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Looking beyond the cost of APEC

(Source: Manilla Bulletin | November 22, 2015)

 

Under the banner “Building Inclusive Economies, Building A Better World”, the Philippines hosted the 23rd APEC meeting with P10-billion budget. The question that lingers in the minds of most Filipinos has been: Was it worth it?

People are quick to judge the event from the horrendous traffic and inconveniences that Manileños endured during the week-long event. Some business establishments were closed, small businesses lost their income and workers lost their earnings. But that would be myopic, businessmen should look beyond this temporary loss.

Veteran retailer Bobby Claudio admitted that retail sales suffered. It was down in the Mall of Asia and other APEC closed areas.

“Sales got hit, it was down about 50%, but only in affected stores where APEC security was strict. However, this is a small contribution on the part of businessmen to put in our share to make the APEC a success in terms of security and overall efficiency of the organizers in government and the private sector,” said Claudio, vice chairman for international affairs of the Philippine Retailers Association.

With the resounding success of APEC, consumers are in a feel good mood and retailers expect this to translate to better sales this Christmas season.

“The APEC hosting was an overwhelming success for the Philippines. We have shown the world of our economic gains, our culture of hosting guests. We also got the attention of 20 world leaders of our organizational ability and creativity,” he said.

Francis Chua, honorary consul of the Peru in Manila, said the private interactions between businessmen will result in more trade and investments.

“When an economy hosts APEC it has to invest a lot,” Chua said. The Philippines started hosting various APEC meetings since December last year.

“The government invested a lot because let’s say you are a delegate, you are provided a car, a guide and all,” said Chua.

But in return, what do you get?

“You put your country on the map and they see the Philippines, not just Manila. Guests will go to Boracay, Ilocos, etc. It helps our tourism and business establishments. Look our hotels are fully-booked,” he said.

“We have to look at it beyond the traffic and the government spending,” he said.

During the 3-day CEO Summit, Chua has received a request from the Chinese embassy for two more slots but there was none. The forum was sold out as big global CEOs, 800 of them, converged in Makati on top of the local businessmen in a venue that was supposed to fit only up to 1,000 people.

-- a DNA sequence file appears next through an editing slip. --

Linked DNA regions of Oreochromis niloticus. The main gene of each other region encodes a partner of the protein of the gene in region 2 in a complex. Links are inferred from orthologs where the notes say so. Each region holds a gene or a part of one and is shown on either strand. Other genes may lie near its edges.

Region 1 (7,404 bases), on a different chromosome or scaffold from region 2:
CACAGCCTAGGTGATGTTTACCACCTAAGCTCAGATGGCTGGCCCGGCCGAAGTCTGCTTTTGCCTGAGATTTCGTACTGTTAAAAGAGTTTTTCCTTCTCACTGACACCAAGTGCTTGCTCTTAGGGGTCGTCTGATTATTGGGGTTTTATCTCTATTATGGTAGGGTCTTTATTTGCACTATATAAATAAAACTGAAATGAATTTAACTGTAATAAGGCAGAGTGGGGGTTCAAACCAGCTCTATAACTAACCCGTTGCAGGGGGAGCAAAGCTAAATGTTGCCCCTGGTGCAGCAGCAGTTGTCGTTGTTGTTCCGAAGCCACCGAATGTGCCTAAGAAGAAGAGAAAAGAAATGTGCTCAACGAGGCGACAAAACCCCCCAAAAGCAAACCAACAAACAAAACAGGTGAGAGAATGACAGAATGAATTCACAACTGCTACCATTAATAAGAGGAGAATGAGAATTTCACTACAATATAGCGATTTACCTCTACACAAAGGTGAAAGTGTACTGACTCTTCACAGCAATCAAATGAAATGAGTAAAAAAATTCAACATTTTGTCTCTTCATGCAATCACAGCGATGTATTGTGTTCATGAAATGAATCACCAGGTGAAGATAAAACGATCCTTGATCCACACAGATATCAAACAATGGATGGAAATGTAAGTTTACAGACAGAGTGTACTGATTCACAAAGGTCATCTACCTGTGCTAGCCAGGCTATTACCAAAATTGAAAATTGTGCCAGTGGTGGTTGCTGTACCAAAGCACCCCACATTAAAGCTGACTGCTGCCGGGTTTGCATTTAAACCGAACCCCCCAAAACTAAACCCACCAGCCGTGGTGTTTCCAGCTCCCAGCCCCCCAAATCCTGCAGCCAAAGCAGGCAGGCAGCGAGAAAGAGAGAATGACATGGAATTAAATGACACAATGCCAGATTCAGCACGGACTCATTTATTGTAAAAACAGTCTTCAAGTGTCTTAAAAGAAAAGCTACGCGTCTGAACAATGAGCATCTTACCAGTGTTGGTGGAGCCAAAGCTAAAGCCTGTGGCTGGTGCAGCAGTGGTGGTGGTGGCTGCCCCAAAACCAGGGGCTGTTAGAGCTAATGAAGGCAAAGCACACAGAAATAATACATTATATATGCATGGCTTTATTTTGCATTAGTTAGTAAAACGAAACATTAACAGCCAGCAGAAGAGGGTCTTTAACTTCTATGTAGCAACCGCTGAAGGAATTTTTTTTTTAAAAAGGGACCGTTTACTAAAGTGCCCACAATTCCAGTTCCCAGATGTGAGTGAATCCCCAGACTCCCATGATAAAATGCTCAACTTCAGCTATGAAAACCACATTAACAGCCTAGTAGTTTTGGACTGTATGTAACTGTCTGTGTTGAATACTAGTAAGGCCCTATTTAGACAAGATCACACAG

“I was hoping for a scalper, but there is none in this kind of audience,” said Chua, who is also chairman emeritus of the Philippine Chamber of Commerce and Industry. PCCI alone has received several business delegations from different countries.

“All the big global firms came even those from far away countries like Peru, Chile and Colombia are trying to interact with the locals. They are exploring opportunities. At the end of the day, the benefits will outweigh the cost,” he said.

Sergio Ortiz-Luis Jr., president of the Philippine Exporters Confederation (PhilExport), said that overall the APEC hosting was worthwhile despite the temporary loss of businesses.

“But we should not credit that as an expense, rather consider that as government pump priming activity for the local economy. The money spent just revolved around the domestic economy,” he said.

“We definitely generated interest from the 800 foreign delegates to the three-day CEO Summit,” he said.

“These global CEOs will not come here if they are not interested. It is very difficult to set an appointment with them,” he said.

“The P10 billion or $200 million  cost of hosting can easily be recovered and most of all we have generated awareness for our MSMEs,” he added.

But what is most important in this year’s APEC is the Philippines’ success in bringing awareness the plight of the MSMEs to the world.

“We have made significant contributions to APEC. Our work has gathered support for member economies to collectively work towards an Asia Pacific region that addresses gaps in economic development, sustains long-term and inclusive growth, and benefits our MSMEs,” said Department of Trade and Industry (DTI) Secretary Gregory L. Domingo.

According to Domingo, the Philippines has been successful in placing the MSMEs “front and center” of the APEC agenda technical and consultative meetings.

The Boracay Action Agenda to Globalize Micro, Small, and Medium Enterprises (BAA-MSME) calls for a host of specific, concrete and practical interventions that APEC economies can implement to provide MSMEs wider opportunities to participate in the global market.

“The Philippines will remain steadfast and persistent in implementing initiatives that boosts growth of the various sectors of the economy, engages local businesses, and generates job opportunities for local communities. We remain committed to our goal of inclusive growth by making the most of the benefits of regional integration and trade facilitation in our own economy,” concluded Domingo.

 
Read more at http://www.mb.com.ph/looking-beyond-the-cost-of-apec/#y226kLWoQ9AF5lbI.99

 

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